Here’s What You Need To Know About Roth Conversions

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For retirement, specifically, individual retirement accounts (IRAs) are a widely popular savings vehicle. Roth IRAs, in particular, are excellent accounts to help retirees mitigate their tax liability in retirement. 

The main differentiator of a Roth IRA is that you contribute with after-tax dollars, and all qualified distributions are tax-free. This structure brings an important tax-efficient element to your savings journey. Roth IRAs also don’t have required minimum distributions (RMDs), bringing more flexibility to your retirement income plan. 

But income thresholds keep many high-earners from directly contributing to a Roth IRA. Luckily, there is a way around that known as a Roth Conversion or a backdoor Roth IRA. What is a Roth Conversion, and does it make sense for you? Let’s find out.

Building blocks of Roth Conversions

A Roth Conversion allows you to convert funds from a traditional IRA into a Roth IRA. It enables people to contribute to a Roth even if they exceed the income thresholds, which are $139,000 for those filing single and $206,000 for those married and filing jointly in 2020. If your modified adjusted gross income is above these numbers, you are unable to contribute to a Roth IRA.

A Roth Conversion is a wealth-building strategy for high-income earners to take advantage of the benefits of a Roth IRA even if they can’t directly contribute to it. There are a couple of ways to accomplish a Roth conversion:

  1. Take a distribution from your Traditional IRA and deposit it into your Roth IRA within 60 days.
  2. Trustee transfer. Financial institutions transfer the money on your behalf from one account into another, whether between different institutions or within the same one.

With a direct contribution to an IRA, the IRS sets contribution limits, which for 2020 are $6,000 and $7,000 if you are over 50. But with a Roth Conversion, you can convert more than the annual limit. So if you want to transfer $15,000 into a Roth IRA by way of a conversion, you can. You can also make multiple Roth conversions in a year, so you could transfer $8,000 in September and $7,000 in December. 

But Roth Conversions don’t get you off the hook for tax responsibilities.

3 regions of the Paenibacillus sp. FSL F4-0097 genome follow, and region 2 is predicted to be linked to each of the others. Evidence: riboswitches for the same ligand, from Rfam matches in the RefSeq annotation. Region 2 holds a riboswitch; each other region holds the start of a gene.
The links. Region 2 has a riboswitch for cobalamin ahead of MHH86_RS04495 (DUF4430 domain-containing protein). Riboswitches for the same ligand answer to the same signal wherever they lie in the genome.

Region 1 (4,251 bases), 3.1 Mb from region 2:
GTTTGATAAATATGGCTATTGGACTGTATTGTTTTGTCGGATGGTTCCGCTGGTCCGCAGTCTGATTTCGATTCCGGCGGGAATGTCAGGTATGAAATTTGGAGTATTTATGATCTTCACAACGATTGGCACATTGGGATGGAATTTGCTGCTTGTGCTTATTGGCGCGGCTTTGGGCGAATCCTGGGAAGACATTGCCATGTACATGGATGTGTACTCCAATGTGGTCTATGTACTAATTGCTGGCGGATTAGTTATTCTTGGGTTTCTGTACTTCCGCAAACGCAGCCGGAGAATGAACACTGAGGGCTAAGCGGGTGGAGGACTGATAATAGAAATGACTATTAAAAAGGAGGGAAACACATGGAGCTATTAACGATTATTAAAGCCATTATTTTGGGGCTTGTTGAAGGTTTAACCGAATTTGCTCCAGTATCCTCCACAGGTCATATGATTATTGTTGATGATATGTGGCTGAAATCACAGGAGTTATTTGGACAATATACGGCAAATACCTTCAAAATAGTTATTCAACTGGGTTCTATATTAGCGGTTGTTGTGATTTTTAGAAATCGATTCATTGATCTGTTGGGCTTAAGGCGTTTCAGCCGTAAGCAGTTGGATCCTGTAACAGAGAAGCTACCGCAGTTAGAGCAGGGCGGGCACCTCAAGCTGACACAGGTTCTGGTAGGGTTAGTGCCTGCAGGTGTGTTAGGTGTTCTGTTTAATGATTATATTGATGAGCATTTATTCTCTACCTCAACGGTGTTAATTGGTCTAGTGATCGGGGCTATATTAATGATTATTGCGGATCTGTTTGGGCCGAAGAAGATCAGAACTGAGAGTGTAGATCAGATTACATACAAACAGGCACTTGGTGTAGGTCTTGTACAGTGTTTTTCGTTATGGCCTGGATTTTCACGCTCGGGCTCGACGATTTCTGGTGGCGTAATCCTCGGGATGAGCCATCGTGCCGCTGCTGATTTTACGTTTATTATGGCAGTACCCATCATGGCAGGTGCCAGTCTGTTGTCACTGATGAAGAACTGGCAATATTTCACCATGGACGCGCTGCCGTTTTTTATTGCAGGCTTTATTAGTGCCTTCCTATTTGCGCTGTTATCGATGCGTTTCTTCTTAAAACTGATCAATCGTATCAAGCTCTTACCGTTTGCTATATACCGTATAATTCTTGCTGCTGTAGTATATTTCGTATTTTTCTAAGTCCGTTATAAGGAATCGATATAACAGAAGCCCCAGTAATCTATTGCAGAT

What are your tax responsibilities?

The tax liabilities for Roth conversions can be complicated and depend on the tax-status of the contributions. Let’s break this down a bit further. 

Most contributions to a traditional IRA are pre-tax, which can either be deductible (pre-tax dollars) or non-deductible (after-tax dollars). This distinction depends on your income. Suppose you are converting money from a traditional IRA comprised of deductible assets. In that case, you will be responsible for paying ordinary income tax on the total amount of the contribution, including any amount that those contributions have earned. You will need to pay this at the time of the conversion. 

The next scenario is if you convert money with non-deductible assets. Since your original contributions were after-tax, you would only be responsible for taxes over your tax basis.

If you contribute with both deductible and non-deductible assets, it kicks the complexity up a notch, triggering the pro-rata rule. Under this rule, the total value of your IRAs dictates the taxes you owe. Say, for example, you had $100,000 split between 3 different IRAs and $20,000 of that was non-deductible. You can’t simply roll over the $20,000 non-deductible portion, as the IRS takes the full $100,000 balance into account when figuring your tax bill. 

Your financial advisor will be able to help you estimate your tax responsibility before making the transfer. 

When is a Roth conversion right for you?

Remember, Roth IRAs are most beneficial due to the way they are taxed. In general, people will start their careers in a lower tax bracket and work their way up as they near retirement. By converting when you are in a lower tax bracket, you can save yourself thousands of dollars in taxes throughout retirement. 

IRA distributions are considered ordinary income. So if you are in a higher income bracket, your tax bill could be up to 37% of all distributions. But by paying a lump sum tax bill now, you would be able to withdraw funds tax-free in retirement. 

Roth conversions can also make sense for those who experienced a dip in their income. Conversions in lower-income years can help keep some of the tax responsibilities at bay and set you up for the future.

When considering a Roth Conversion, there are a few things you want to look at:

  • Current and projected tax bracket
  • Cash flow (to determine if you can pay a lump sum of taxes required to make the conversion)
  • Tax planning strategy

Be sure that you think through all of your options because once you convert the money, it can’t go back.

Our team can help

Proactive tax planning is an integral part of any healthy financial plan, and a Roth Conversion can be a big part of that conversation. A seasoned financial planner can skillfully navigate the tax hurdles, income thresholds, and master the timing of a Roth Conversion. 

We have seen many clients find success with Roth Conversions and would love to talk to you to see if it makes sense for your financial situation. Ready to learn more? Set up a time to speak with us today.

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